Glenn, Cronkite relive good old days of space
Web posted at: 12:25 p.m. EST
SPACE CENTER, Houston (Reuters) -- There they were, two old lions from another era, together again for a last hurrah in the final frontier.
When astronaut John Glenn and U.S. television legend Walter Cronkite hooked up on Wednesday for a conversation via satellite link, it was a reminder of what Glenn's last space flight is really all about -- bringing back the good old days of the U.S. space program.
Even though the official reason for Glenn's return to space after 36 years is research on aging and its similarities to the effects of space travel, the shuttle Discovery is carrying the 77-year-old hero and the nation that loves him on a flight down memory lane.
Who better to report on that flight than Cronkite, the beloved "Uncle Walter" who anchored CBS News for many years and led its space coverage in the early days of NASA, including 1962 when Glenn made his historic flight around the world?
It was Cronkite who guided the nation through the era when the original Mercury 7 astronauts risked their lives atop barely tested rockets in a mano-a-mano fight with the Soviet Union for space supremacy.
And it was Cronkite who gave gripping, blow-by-blow accounts of the Apollo missions to the moon. When, on July 20, 1969, Neil Armstrong finally stepped onto the lunar surface, Cronkite captured the world's excitement by barely being able to speak.
"Man on the moon!" he shouted. "Oh, man!"
Now, hauled out of retirement, Cronkite is back, this time on CNN, to chronicle Glenn's last flight. He co-anchored coverage of last Thursday's launch and, surrounded by television cameras, asked questions at Glenn's first on-board news conference.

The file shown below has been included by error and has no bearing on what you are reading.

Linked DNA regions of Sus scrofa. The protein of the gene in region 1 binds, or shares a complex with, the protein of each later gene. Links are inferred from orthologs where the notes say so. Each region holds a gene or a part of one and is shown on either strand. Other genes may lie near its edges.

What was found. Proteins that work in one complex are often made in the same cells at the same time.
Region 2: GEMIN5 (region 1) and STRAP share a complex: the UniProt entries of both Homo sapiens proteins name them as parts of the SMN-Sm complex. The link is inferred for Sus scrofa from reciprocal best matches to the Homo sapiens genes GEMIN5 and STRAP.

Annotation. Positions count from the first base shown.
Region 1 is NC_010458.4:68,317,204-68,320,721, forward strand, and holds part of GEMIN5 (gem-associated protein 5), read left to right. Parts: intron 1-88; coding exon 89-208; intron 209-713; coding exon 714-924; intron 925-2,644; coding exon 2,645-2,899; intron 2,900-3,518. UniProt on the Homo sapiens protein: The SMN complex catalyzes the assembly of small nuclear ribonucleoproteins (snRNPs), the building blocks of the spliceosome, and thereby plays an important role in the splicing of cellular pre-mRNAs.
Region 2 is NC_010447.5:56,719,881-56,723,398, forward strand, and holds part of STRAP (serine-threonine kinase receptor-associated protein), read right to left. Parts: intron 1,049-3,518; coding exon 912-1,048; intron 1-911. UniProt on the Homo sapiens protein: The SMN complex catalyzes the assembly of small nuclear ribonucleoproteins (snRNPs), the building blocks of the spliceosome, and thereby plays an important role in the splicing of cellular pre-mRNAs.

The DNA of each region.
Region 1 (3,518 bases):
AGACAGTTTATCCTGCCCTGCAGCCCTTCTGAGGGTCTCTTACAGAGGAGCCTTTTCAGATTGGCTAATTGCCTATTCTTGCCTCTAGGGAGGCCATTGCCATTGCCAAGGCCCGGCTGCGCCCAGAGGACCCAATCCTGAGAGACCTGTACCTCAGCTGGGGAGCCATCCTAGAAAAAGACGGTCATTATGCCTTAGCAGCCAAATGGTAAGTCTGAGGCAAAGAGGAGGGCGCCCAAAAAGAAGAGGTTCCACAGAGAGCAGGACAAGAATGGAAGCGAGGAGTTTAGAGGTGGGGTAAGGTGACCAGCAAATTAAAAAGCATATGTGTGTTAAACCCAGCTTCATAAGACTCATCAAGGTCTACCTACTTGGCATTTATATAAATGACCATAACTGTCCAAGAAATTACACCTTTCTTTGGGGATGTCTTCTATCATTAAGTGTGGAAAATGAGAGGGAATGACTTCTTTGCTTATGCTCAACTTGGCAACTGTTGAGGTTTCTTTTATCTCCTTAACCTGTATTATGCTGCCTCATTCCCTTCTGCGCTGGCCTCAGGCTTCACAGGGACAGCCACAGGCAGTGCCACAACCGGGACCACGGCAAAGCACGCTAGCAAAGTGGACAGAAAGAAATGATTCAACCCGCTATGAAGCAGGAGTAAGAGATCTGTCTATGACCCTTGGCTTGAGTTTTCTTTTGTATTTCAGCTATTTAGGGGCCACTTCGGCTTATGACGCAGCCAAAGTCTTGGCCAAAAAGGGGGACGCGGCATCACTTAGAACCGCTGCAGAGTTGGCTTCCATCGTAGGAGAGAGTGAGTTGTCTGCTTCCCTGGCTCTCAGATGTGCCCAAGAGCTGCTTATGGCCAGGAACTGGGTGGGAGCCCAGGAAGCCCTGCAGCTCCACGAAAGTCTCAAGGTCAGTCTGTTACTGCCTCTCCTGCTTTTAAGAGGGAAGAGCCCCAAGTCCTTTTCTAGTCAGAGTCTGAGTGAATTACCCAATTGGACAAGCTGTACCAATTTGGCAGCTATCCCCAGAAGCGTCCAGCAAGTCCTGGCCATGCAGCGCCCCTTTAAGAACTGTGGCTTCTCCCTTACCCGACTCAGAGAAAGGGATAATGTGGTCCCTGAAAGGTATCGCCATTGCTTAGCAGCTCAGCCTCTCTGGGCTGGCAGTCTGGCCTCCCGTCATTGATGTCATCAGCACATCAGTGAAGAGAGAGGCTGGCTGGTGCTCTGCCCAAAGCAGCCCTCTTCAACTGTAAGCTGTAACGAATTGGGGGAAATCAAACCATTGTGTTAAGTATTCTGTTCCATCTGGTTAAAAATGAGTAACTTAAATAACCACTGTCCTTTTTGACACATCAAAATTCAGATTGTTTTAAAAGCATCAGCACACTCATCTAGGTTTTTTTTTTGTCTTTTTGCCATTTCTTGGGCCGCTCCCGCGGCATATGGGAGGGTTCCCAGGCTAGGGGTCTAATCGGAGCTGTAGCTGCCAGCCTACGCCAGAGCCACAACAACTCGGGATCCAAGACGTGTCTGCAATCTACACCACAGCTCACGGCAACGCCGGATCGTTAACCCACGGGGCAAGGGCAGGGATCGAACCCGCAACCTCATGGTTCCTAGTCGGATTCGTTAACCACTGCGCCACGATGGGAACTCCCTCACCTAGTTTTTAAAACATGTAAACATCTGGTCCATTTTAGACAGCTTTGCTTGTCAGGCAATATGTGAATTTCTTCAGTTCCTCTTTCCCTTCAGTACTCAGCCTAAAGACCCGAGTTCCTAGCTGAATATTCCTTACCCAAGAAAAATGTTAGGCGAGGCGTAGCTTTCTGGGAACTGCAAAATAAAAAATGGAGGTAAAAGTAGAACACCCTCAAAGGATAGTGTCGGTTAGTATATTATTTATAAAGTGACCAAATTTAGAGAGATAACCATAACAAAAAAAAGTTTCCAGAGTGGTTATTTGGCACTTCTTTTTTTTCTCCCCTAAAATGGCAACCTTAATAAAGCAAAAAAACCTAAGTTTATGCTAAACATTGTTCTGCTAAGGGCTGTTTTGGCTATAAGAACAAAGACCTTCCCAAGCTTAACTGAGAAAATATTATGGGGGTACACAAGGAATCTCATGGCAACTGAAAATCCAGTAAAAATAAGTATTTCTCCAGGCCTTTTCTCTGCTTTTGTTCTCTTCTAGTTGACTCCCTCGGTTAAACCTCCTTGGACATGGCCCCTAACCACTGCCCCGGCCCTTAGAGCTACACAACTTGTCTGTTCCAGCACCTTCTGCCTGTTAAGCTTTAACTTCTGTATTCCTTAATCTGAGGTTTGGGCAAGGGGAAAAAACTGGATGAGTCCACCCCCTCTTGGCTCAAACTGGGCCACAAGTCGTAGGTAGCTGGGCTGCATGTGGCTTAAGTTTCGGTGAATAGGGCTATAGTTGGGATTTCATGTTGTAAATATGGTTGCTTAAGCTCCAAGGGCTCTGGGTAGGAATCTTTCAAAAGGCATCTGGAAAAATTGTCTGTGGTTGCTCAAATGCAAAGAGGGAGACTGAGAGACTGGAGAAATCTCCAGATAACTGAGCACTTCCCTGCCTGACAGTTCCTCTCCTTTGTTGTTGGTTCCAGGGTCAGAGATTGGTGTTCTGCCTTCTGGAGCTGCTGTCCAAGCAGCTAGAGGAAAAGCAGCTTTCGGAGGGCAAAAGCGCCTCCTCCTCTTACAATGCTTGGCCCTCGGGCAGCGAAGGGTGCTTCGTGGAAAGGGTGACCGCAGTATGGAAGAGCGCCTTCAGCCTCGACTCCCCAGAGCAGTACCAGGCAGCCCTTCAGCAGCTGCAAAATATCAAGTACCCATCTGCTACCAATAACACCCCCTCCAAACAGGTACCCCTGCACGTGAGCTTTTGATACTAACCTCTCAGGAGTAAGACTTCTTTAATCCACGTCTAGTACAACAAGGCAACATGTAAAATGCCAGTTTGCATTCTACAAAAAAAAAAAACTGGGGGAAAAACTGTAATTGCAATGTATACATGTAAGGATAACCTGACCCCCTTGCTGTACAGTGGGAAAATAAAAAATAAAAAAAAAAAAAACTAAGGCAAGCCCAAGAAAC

So closely is he associated with the glory days of the U.S. space program that Cronkite presided over a ceremony on Wednesday in Houston commemorating NASA's 40th anniversary. Glenn, who spoke to him during the event, wished him a happy 82nd birthday.
"Well thank you very much, I didn't expect birthday greetings from outer space," said an excited Cronkite. He got a shuttle crew shirt as a gift.
Even though Glenn has repeatedly stressed the scientific benefits his trip on Discovery will bring, he is mindful of the nostalgic appeal of his flight.
Early on, he repeated a famous line from his first flight -- "Zero-G and I feel fine" -- and was moved when fellow Mercury astronaut Scott Carpenter again wished him "Godspeed, John Glenn."
He looked out the shuttle window to see the lights of Perth, turned on in the same gesture of friendship the Australian city made 36 years before, and, as he did then, radioed back his gracious thanks.
The nostalgia trip has a clear destination -- NASA wants to be loved again, the way it was in the 1960s. It wants to recapture the magic of the early days, when every space flight was a major news event and the astronauts were heroes.
"I just wish that every flight got the kind of attention we used to get in the Mercury days," Glenn said in a pre-flight news conference.
This melding of science and hype has its critics, who say the nation's interests would have been better served by sending up a real astronaut, not a relic.
But such is life in an age when image is everything.
Or, as Cronkite said on Wednesday, in a reprise of the famous signoff he used for every newscast: "And that's the way it is, Wednesday, November 4, 1998."
Copyright 1998 Reuters Limited. All rights reserved.
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